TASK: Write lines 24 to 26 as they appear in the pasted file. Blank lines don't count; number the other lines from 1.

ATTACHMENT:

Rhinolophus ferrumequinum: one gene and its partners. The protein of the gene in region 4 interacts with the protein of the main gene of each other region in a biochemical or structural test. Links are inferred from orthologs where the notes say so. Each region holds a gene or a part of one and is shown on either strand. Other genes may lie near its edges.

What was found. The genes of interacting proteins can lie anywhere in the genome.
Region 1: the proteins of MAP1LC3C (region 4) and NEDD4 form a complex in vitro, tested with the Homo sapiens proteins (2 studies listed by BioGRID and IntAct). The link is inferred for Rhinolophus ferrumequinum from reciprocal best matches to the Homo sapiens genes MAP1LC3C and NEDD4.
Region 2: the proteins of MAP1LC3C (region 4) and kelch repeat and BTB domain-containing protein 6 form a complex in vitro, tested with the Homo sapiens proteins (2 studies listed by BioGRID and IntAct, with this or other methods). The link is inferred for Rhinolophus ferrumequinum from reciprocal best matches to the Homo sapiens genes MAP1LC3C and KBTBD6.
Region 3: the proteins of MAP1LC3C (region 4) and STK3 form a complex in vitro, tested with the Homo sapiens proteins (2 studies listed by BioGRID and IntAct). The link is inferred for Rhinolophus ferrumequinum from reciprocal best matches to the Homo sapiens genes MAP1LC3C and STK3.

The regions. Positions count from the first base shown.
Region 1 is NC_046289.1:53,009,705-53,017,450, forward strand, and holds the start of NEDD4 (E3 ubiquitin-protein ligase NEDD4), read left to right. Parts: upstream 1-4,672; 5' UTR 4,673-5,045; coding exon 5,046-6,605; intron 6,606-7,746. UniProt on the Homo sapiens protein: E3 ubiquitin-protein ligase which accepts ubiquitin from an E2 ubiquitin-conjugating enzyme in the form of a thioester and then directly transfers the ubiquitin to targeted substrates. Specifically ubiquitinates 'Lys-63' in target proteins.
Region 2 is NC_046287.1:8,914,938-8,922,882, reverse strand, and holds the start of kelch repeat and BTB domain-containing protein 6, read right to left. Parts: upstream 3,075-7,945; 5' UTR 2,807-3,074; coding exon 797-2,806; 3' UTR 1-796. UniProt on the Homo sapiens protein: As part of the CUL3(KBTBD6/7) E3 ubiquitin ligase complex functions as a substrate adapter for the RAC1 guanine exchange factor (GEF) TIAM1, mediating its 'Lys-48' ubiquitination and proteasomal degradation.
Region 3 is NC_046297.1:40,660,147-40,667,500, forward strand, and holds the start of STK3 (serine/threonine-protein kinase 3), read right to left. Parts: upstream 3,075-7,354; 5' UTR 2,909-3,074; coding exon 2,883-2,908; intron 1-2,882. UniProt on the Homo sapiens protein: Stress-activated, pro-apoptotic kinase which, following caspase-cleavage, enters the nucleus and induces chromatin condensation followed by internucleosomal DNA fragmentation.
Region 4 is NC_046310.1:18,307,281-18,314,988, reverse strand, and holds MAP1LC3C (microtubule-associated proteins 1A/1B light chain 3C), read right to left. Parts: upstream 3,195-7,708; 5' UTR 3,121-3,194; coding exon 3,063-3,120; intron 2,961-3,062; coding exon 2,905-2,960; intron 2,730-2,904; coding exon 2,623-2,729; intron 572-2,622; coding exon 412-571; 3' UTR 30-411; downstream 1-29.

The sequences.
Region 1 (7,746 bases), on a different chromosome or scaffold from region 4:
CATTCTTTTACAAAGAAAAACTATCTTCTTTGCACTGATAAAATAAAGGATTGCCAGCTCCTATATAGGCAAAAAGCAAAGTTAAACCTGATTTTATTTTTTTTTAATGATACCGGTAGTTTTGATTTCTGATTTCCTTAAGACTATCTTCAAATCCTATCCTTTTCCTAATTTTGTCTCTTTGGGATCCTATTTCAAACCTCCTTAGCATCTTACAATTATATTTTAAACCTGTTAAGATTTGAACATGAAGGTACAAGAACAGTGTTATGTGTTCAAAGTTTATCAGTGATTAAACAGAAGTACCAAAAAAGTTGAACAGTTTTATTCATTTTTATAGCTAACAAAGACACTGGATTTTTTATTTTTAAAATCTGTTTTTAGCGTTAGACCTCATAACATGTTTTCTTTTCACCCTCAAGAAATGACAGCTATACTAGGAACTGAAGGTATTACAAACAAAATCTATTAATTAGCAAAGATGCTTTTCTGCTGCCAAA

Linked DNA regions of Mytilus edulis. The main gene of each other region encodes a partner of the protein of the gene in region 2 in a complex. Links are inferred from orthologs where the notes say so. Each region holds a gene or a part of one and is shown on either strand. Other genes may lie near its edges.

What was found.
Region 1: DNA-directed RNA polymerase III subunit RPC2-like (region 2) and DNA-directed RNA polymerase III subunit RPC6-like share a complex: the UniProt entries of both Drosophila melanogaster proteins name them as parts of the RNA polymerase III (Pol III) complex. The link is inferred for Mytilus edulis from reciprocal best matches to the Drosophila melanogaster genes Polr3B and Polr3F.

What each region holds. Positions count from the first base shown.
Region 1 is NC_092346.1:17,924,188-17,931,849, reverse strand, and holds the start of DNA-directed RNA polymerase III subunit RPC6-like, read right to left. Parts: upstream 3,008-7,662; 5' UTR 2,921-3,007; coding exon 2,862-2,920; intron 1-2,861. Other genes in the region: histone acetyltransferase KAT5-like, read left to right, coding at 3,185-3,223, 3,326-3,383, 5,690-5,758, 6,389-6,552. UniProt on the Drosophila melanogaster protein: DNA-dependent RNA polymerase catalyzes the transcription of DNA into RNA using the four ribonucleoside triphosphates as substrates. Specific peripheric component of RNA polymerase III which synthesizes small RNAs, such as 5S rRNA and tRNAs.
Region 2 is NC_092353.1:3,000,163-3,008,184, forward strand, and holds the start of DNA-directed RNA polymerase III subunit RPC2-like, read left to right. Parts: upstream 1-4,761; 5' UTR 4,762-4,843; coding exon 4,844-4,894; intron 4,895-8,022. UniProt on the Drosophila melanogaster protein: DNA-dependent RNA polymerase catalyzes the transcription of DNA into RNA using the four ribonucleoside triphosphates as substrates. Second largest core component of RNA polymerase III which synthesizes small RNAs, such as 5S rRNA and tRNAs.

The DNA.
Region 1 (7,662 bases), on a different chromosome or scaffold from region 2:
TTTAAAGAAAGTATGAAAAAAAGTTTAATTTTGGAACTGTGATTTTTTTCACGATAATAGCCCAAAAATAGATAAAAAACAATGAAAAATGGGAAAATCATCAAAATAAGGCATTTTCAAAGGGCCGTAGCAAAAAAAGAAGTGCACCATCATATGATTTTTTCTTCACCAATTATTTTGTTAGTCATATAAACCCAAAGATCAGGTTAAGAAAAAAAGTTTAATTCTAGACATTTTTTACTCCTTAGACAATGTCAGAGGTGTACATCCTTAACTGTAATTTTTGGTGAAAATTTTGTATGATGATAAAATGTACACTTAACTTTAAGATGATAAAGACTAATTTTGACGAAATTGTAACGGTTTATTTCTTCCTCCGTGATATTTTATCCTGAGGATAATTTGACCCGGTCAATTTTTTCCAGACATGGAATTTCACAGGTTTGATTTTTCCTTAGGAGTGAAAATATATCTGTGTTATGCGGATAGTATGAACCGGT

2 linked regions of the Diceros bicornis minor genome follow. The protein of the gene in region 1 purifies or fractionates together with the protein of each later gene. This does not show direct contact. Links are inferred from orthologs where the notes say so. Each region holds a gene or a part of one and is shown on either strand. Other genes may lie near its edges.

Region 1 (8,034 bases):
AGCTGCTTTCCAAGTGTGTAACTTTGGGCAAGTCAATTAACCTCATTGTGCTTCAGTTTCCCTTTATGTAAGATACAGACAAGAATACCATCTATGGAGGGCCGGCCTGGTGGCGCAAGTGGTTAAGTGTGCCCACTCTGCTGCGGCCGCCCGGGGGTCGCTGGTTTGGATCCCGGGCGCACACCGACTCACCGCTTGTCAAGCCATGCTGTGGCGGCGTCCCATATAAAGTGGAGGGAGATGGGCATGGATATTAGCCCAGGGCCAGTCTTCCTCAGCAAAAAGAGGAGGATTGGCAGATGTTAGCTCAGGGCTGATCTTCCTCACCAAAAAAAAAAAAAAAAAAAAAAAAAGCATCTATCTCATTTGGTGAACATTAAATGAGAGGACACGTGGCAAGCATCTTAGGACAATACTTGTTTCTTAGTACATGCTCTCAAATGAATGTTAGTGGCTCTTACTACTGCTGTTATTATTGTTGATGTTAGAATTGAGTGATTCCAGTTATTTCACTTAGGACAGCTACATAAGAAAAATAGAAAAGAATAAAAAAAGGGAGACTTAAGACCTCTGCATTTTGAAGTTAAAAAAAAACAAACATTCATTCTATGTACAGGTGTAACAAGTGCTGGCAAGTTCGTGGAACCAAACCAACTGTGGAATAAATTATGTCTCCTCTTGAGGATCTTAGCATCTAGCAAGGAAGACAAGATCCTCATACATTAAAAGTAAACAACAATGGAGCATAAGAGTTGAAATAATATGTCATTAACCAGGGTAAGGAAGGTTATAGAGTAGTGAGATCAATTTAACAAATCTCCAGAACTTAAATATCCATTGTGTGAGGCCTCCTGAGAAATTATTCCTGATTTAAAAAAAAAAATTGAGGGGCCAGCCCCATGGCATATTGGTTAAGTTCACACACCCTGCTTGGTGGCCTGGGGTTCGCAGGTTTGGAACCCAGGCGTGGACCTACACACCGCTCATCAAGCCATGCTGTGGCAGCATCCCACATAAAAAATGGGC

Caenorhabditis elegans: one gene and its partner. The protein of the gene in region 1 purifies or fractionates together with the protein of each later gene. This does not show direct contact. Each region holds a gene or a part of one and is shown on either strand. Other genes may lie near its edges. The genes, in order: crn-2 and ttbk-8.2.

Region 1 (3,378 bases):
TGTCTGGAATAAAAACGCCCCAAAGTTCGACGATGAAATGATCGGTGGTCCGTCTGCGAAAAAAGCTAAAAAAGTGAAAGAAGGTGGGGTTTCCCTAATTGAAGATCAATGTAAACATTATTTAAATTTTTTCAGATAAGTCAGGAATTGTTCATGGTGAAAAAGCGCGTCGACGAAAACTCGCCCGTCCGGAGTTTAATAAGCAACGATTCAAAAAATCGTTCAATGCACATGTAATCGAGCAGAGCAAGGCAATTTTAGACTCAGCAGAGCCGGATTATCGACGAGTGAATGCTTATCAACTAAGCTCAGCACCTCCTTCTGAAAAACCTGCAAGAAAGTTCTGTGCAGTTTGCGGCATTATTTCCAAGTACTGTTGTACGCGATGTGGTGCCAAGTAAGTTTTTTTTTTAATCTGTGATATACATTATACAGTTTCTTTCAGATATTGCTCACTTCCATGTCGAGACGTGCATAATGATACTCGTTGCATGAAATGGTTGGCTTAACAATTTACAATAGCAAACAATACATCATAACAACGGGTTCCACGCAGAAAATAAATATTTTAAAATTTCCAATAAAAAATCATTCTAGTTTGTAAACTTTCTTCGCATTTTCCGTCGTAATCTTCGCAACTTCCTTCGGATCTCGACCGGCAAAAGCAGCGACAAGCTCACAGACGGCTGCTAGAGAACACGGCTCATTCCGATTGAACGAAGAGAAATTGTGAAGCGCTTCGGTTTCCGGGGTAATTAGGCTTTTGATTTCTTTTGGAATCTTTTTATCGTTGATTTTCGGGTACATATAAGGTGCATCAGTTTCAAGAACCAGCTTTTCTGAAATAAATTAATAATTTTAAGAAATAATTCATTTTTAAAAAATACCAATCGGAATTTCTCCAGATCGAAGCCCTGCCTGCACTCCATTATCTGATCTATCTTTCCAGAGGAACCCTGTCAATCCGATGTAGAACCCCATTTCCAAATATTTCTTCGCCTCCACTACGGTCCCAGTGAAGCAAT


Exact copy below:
Region 1 (8,034 bases):
AGCTGCTTTCCAAGTGTGTAACTTTGGGCAAGTCAATTAACCTCATTGTGCTTCAGTTTCCCTTTATGTAAGATACAGACAAGAATACCATCTATGGAGGGCCGGCCTGGTGGCGCAAGTGGTTAAGTGTGCCCACTCTGCTGCGGCCGCCCGGGGGTCGCTGGTTTGGATCCCGGGCGCACACCGACTCACCGCTTGTCAAGCCATGCTGTGGCGGCGTCCCATATAAAGTGGAGGGAGATGGGCATGGATATTAGCCCAGGGCCAGTCTTCCTCAGCAAAAAGAGGAGGATTGGCAGATGTTAGCTCAGGGCTGATCTTCCTCACCAAAAAAAAAAAAAAAAAAAAAAAAAGCATCTATCTCATTTGGTGAACATTAAATGAGAGGACACGTGGCAAGCATCTTAGGACAATACTTGTTTCTTAGTACATGCTCTCAAATGAATGTTAGTGGCTCTTACTACTGCTGTTATTATTGTTGATGTTAGAATTGAGTGATTCCAGTTATTTCACTTAGGACAGCTACATAAGAAAAATAGAAAAGAATAAAAAAAGGGAGACTTAAGACCTCTGCATTTTGAAGTTAAAAAAAAACAAACATTCATTCTATGTACAGGTGTAACAAGTGCTGGCAAGTTCGTGGAACCAAACCAACTGTGGAATAAATTATGTCTCCTCTTGAGGATCTTAGCATCTAGCAAGGAAGACAAGATCCTCATACATTAAAAGTAAACAACAATGGAGCATAAGAGTTGAAATAATATGTCATTAACCAGGGTAAGGAAGGTTATAGAGTAGTGAGATCAATTTAACAAATCTCCAGAACTTAAATATCCATTGTGTGAGGCCTCCTGAGAAATTATTCCTGATTTAAAAAAAAAAATTGAGGGGCCAGCCCCATGGCATATTGGTTAAGTTCACACACCCTGCTTGGTGGCCTGGGGTTCGCAGGTTTGGAACCCAGGCGTGGACCTACACACCGCTCATCAAGCCATGCTGTGGCAGCATCCCACATAAAAAATGGGC

Caenorhabditis elegans: one gene and its partner. The protein of the gene in region 1 purifies or fractionates together with the protein of each later gene. This does not show direct contact. Each region holds a gene or a part of one and is shown on either strand. Other genes may lie near its edges. The genes, in order: crn-2 and ttbk-8.2.